A top U.S. health official on Sept. 6 said that COVID-19 vaccines could turn into a yearly shot, similar to the annual recommended influenza vaccine.
"However, some particularly vulnerable groups may continue to need more frequent vaccination against COVID-19," Fauci added.
Fauci's agency does not clear vaccines or deal with vaccination recommendations, but he has often been the government's most visible health official during the COVID-19 pandemic and previewed key shifts in policy.
And another key official, Dr. Ashish Jha, the White House COVID-19 response coordinator, also spoke of yearly vaccinations.
Barring any major differences in new variants, "for a large majority of Americans, we are moving to a point where a single annual COVID shot should provide a high degree of protection against serious illness all year," Jha claimed during the briefing.
Critics chastised the officials for speaking about annual vaccinations in light of the dearth of data on the updated boosters.
"Health authorities say a majority of Americans can count on annual COVID vaccinations moving forward, prior to having a scintilla of clinical data on the new boosters & [with] no idea about clinical meaningfulness & duration of effect. How are we supposed to think they're data-driven?" Jessica Adams, a former regulatory review officer at the Food and Drug Administration, wrote on Twitter.
"What they've shown in lab studies is that these bivalent vaccines help you to mount a slightly higher antibody response against Omicron. But whether that's going to translate into any kind of clinical efficacy, we don't know, because we don't really have those studies," Soumya Swaminathan, a World Health Organization official, said in a video this week.
The boosters contain elements of a strain that is in common with the BA.4 and BA.5 Omicron subvariants. BA.5 currently causes most of the COVID-19 cases in the country, according to federal genomic sequencing data.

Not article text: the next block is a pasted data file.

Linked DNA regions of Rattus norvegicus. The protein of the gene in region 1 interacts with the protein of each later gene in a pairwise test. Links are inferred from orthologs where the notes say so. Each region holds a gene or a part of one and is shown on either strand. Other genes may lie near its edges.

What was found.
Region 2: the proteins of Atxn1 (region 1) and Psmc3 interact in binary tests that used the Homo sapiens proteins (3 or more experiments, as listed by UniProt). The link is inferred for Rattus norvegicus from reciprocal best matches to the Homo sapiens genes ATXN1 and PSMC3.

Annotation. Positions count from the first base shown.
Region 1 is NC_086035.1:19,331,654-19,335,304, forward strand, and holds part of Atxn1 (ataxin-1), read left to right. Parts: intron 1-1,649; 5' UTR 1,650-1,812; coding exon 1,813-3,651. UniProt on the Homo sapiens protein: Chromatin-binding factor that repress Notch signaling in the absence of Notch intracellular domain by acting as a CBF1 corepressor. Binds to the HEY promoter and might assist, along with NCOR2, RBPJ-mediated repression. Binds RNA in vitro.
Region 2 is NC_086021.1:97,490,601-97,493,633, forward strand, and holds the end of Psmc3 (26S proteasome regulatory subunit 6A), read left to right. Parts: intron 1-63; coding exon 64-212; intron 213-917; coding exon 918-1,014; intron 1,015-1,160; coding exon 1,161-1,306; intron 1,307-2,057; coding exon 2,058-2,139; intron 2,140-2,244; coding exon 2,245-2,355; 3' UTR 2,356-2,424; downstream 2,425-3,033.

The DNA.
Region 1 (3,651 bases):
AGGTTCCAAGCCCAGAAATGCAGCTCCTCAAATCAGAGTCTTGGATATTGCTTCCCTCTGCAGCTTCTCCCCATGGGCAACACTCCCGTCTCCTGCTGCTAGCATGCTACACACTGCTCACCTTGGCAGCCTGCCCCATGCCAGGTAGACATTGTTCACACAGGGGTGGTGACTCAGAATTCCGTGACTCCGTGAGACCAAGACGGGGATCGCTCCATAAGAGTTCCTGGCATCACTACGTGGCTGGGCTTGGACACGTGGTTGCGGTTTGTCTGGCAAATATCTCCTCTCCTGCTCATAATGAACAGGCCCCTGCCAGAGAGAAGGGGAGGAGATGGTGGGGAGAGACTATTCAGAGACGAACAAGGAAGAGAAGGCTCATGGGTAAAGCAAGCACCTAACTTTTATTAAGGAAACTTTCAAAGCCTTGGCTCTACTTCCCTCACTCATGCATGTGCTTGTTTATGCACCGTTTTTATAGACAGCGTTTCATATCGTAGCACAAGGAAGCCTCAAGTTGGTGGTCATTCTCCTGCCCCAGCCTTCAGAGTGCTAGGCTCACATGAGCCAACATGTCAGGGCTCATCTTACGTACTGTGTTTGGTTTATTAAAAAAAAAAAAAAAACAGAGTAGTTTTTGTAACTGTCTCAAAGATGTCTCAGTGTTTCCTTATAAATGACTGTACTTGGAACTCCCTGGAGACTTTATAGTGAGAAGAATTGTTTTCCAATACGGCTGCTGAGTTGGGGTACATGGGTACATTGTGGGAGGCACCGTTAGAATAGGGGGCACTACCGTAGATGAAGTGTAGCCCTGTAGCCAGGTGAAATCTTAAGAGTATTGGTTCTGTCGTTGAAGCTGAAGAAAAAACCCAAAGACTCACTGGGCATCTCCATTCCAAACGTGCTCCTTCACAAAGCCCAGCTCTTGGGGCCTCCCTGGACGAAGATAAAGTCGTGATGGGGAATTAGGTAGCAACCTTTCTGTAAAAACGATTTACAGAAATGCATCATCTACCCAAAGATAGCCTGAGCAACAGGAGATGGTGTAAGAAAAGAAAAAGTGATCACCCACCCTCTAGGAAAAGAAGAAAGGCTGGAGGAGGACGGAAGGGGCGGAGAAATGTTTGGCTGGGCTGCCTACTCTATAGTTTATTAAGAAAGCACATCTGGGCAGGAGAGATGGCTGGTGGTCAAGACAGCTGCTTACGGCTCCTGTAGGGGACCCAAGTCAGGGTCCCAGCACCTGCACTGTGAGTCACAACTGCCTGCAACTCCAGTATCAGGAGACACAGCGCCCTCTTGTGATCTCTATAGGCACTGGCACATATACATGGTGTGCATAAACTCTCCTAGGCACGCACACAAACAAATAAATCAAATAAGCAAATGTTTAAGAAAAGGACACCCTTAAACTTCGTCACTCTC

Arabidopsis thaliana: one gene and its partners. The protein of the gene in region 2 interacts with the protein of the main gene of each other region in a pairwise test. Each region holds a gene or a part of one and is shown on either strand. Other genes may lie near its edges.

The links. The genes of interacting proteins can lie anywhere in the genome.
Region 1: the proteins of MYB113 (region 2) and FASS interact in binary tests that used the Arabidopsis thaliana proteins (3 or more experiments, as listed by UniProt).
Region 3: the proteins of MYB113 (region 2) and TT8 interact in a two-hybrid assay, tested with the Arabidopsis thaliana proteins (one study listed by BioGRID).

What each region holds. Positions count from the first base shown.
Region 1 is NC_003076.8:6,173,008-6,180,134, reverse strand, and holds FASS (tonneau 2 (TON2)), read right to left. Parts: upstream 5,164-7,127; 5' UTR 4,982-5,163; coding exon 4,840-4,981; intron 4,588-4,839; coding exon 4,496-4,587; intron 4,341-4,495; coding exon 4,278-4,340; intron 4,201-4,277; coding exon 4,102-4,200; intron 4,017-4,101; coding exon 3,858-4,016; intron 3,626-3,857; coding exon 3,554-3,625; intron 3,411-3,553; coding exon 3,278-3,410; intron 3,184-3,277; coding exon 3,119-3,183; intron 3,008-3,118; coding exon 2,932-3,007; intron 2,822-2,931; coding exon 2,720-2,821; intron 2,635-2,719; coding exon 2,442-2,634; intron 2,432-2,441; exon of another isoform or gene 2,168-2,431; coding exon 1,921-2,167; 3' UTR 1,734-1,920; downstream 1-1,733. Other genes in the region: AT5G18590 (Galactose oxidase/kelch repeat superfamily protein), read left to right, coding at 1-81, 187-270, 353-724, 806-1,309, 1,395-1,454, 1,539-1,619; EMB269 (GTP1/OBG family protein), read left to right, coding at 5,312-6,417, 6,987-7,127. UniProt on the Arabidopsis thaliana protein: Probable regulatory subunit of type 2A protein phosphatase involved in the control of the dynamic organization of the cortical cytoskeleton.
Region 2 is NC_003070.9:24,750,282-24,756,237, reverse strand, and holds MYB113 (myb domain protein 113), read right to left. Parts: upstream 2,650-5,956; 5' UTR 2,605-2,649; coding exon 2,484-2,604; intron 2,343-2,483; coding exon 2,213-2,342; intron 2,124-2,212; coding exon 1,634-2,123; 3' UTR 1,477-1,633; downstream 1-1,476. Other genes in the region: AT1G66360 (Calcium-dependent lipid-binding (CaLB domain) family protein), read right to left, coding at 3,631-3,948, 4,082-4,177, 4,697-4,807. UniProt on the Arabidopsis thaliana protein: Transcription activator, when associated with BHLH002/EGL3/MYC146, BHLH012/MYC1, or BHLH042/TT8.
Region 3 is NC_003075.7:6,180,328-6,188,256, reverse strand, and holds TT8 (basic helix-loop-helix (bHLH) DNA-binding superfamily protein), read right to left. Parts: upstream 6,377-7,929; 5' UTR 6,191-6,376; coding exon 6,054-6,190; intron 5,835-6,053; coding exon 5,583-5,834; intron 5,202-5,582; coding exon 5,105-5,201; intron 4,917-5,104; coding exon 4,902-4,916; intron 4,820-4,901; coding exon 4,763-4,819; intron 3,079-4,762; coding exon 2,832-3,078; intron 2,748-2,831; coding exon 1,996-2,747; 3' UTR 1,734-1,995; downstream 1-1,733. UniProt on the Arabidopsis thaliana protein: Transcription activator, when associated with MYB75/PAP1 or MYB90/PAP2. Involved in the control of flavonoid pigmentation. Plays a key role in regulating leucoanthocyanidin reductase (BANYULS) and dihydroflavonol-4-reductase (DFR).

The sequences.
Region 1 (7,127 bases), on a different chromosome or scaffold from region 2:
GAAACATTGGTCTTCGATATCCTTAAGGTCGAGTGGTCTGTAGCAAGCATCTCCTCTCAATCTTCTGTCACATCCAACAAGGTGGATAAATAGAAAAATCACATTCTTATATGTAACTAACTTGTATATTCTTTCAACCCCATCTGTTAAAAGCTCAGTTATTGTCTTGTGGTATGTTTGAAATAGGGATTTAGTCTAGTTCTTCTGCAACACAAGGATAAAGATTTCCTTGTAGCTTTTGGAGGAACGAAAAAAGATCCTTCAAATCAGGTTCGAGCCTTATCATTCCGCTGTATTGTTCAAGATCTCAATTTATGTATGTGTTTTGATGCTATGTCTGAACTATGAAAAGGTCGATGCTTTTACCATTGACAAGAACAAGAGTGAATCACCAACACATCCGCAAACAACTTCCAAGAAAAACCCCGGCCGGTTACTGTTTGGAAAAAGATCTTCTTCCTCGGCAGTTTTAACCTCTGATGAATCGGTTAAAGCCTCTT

PromotionFauci and other U.S. officials during the briefing encouraged people to get vaccinated.
"We fully expect that the updated bivalent vaccines containing BA.4 and BA.5 sequences will offer better protection against currently circulating strains than the original vaccines, although it is difficult to predict at this point, how much better that protection will be," Fauci said, citing data from human trials for a different formulation, a combination Wuhan-BA.1 shot.
Those trials showed the Pfizer and Moderna vaccines with BA.1 provided higher antibody levels than the original vaccines. Antibodies are believed to be a form of protection against the COVID-19 virus.
While other countries have approved that vaccine, the United States opted to ask manufacturers to switch BA.1 out in favor of the BA.4 and BA.5 sequences.
"One of the very reasons for this bivalent vaccine is not just because it keeps the great protection of the original strain and because it improves the protection against the BA.5 variant, as laboratory data suggests, but also that the laboratory data suggests it will improve protection against other variants as well," Dr. Rochelle Walensky, the director of the Centers for Disease Control and Prevention, said. "So it gives us that breadth of protection that we might anticipate should another variant come through."